How Do I Love Thee?

Oceans roll across our turning Earth,
wave on wave on wave,
from shore to shining shore,
an echo of our turning universe,
a harmony of fluid time and space,
light-wave on light-wave,
from star to shining star.

When creation’s waves flowed in the deep,
like a dream new forming in a sleep,
the Spirit brooded on them,
found them good,
and God so loved the world.

As a child I stood upon the beach
waiting for the seventh wave,
‘That was a big one!
one, two, three,
four, five, six,
seven!
Wow!’

Truth to tell it was sometimes six or eight,
or more, or less.
But seven’s the one I’d wait.

Now I am older I see the waves on waves,
small upon larger,
large on larger still.
And the seventh, seventh wave,
that like some moving hill
comes with thrust and thunder
like the boom in sea caves yonder
that echo with the thrill
of rising, turning sea-storms
which pass, and all is still.

Oh, You who love the world:
How do I love thee?
Let me count the waves.

God’s Daydream

Last September I posted a scientific parallel of Genesis. Here it is again as a children’s story:

Some of God’s days are longer than others and some much shorter. Some are made up of lots and lots of our days. Peter, a very good friend of Jesus, said one of our days could be like a thousand years for God, and a thousand of our years could be like just one day for Him. He really doesn’t mind.

This story is about God’s days, his first special ones.

God’s First Day – Let there be light.

It is a story before all stories, the story of a daydream. It wasn’t a dream in the night because there was no night yet, and it wasn’t a dream in the day because there was no day yet. It was a daydream about a day that hadn’t happened. There was nothing, an emptiness with no people, no animals and no places for them to be. But the emptiness shimmered with little almost-waves like the surface of a calm sea just before the wind comes, but these were not almost-waves of water, they were almost-waves of light.

God knew His day needed light so he blew on the almost-waves and said ‘Let’s have light.’ They shimmered and shimmered until suddenly there it was, beautiful and dazzling and a little bit frightening. Well, actually, much more than a little bit – it was very frightening.  That is it would have been if we had been there to be frightened but luckily for us we weren’t and God liked it and there was no longer nothing. There were great, glorious waves of light.

It was the first day and it went by in a flash, which was quite long enough for God.

God’s Second Day – space.

The dancing light waves pushed and pressed at each other like children fighting for sweets. ‘All that light with nothing to do and nowhere to go.’ thought God. ‘I think there should be some order here.’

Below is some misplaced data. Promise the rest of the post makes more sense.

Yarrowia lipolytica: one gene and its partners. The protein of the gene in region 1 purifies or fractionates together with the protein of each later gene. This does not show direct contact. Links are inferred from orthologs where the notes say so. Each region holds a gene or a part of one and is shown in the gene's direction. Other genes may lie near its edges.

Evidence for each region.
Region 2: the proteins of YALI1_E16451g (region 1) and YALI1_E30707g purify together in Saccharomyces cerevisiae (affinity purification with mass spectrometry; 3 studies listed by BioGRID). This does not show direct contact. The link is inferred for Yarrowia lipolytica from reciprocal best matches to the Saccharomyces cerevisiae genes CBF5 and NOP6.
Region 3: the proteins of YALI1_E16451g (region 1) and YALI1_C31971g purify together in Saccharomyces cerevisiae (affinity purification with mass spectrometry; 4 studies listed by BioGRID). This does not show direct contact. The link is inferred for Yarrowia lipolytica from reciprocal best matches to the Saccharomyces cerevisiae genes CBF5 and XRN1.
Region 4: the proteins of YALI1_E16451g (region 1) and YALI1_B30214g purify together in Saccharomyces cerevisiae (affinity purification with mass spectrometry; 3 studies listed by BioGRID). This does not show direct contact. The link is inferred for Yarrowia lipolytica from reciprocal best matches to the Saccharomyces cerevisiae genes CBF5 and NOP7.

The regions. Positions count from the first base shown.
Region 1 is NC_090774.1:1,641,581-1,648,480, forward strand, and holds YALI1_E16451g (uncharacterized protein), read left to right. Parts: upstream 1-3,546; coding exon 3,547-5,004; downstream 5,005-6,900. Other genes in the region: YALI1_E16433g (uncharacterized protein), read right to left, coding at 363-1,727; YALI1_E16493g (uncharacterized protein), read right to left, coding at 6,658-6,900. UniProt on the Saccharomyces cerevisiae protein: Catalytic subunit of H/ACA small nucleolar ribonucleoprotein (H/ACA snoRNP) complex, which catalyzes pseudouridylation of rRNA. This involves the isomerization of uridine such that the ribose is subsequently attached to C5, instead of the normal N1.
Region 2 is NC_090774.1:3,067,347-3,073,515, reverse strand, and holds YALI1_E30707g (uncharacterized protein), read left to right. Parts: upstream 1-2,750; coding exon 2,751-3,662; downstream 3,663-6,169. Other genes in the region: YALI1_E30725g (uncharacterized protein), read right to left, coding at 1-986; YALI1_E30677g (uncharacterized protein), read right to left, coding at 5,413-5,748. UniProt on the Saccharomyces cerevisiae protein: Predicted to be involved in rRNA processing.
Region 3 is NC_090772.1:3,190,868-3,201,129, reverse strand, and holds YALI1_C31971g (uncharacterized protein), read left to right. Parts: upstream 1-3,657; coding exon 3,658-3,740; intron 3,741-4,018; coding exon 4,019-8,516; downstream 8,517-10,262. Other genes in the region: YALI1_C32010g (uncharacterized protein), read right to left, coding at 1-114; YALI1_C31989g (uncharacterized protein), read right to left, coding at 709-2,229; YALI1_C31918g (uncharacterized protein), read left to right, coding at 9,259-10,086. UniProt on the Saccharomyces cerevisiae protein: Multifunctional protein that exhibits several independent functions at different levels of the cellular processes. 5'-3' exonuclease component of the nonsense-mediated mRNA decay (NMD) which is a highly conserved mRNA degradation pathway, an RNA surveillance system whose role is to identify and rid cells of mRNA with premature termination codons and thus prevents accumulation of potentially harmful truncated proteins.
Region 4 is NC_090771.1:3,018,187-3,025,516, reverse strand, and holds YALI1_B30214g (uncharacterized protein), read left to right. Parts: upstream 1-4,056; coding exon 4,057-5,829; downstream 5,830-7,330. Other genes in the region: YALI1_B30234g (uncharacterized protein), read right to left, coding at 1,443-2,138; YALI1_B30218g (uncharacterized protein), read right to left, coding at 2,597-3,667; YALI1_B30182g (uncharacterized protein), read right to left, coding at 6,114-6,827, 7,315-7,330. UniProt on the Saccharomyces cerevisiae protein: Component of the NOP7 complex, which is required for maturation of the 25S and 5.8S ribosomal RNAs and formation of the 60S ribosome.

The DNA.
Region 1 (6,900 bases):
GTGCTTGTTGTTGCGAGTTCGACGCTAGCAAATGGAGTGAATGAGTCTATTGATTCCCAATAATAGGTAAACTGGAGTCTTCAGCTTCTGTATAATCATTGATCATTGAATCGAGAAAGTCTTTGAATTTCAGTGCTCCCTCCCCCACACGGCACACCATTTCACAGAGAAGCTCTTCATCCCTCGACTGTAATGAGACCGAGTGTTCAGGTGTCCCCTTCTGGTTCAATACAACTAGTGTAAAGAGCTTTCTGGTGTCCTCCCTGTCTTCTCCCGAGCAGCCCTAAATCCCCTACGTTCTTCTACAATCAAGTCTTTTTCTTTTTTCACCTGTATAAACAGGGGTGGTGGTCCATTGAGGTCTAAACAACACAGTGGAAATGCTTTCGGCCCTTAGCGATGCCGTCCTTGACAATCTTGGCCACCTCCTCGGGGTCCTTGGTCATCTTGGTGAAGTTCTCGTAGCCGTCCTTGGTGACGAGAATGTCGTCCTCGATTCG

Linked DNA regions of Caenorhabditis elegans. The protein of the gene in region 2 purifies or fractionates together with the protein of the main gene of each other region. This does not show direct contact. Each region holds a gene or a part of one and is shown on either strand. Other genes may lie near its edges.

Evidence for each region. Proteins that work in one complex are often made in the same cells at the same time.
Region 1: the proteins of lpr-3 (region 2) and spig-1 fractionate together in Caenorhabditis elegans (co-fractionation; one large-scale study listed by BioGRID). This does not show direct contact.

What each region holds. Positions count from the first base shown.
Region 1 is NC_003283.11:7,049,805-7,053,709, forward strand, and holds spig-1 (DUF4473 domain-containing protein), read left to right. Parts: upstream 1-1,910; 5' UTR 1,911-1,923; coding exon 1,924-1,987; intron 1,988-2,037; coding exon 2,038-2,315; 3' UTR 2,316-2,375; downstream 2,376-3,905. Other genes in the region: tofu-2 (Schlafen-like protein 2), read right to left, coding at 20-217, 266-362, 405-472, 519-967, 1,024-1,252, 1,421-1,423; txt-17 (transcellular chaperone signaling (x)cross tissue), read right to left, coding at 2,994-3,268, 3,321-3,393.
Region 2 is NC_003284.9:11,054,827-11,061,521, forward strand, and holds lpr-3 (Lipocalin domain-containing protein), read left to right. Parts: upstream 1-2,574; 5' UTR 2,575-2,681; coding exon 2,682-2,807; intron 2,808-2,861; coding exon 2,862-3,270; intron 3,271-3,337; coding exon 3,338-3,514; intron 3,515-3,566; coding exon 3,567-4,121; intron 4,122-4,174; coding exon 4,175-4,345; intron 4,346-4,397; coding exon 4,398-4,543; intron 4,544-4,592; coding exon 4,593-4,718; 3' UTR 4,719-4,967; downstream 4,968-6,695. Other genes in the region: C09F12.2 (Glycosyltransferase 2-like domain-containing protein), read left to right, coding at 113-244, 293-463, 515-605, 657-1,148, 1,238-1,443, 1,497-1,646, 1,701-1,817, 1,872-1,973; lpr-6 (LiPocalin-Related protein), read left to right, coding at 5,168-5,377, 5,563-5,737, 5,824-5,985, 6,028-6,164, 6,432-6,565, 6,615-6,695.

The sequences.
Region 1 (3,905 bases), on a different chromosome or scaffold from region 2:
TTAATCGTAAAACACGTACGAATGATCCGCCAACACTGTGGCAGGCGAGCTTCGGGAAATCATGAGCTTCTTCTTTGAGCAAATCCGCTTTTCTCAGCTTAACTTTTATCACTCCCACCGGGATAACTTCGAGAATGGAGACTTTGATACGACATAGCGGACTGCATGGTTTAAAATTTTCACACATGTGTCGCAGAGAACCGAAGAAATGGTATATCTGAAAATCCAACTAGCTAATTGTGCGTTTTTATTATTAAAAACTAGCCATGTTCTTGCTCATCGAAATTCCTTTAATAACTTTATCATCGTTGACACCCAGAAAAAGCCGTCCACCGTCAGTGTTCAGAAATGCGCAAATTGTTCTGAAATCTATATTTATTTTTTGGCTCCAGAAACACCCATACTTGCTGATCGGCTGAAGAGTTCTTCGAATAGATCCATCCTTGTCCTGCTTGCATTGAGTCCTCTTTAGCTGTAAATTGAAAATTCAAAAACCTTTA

So he made a rule: some waves could not be in the same place at the same time but other than that they could do what they liked (actually he made some other rules we call the initial conditions but I don’t want to bore you with that).

The waves did as they were told. They flew here and there (which was of course the first ‘here and there’ – before that there was nowhere). As they flew they changed. They became red and green and blue, and strong and weak, and big and small – all the colours of the rainbow and many more things you and I could hardly understand and the space between them became bigger and bigger. It was the second day.

God’s Third Day – the Earth forms with land, seas and early life.

God said, ‘If they carry on like this they will fly away and disappear again. Let’s have a little bit of gravity here.’

And the waves came together in space and, wherever they did, they behaved as though they were tiny specks, smaller than the smallest piece of dust, but so many that they made galaxies and stars and planets and moons and all sorts of places – and one of them was our own home, Earth.

In the Earth, and other places too for all I know, some of them got together and made tiny almost-plants like the first almost-waves and these made more and more until they got together and began to build real plants. Each new plant could make more, bigger and bigger and bigger ones.

It was the third day, a very long one. For us it would have been millions of millions of years but to God it was just another day.

God’s Fourth Day – the seasons of the sun and moon, life in seas and land.

God said ‘Let’s have a few changes here.’

Now, if you remember, everything was made of waves of light, so the plants needed light to grow and change and they got most of it from the Sun and the Moon and the stars. The Moon is big like a small planet although it is not as big as our Earth. We are like two planets turning round and round each other as we go round the Sun together. This makes summer when it is brighter and hotter, and winter when it is colder and dimmer, and the in-between times, spring and autumn. It makes the sea tides rise and fall, and gives us bright days and dark nights.

All these changes caused changes in the plants. After millions of our years some of them changed a lot but to God it was just another day. The fourth one.

God’s Fifth Day – the spread of mammals.

God’s fifth day was even longer. Slowly the changing seasons and tides, and days and nights, and all the changes that the plants had to make to keep up, made the seas swarm with plant life and some of them became almost-animals. God liked that.

‘Let’s have more.’ He said.

So just as the almost-waves had become light, and the almost-plants became real plants, so the almost-animals became real animals. It took a very long time, fifty million of our years, until the seas became the home of millions of tiny creatures. Fifty million years is a very long time but it took a hundred million years before a very different animal grew called Trigonotarbids. It was different because it lived out of the water. It was the first land animal.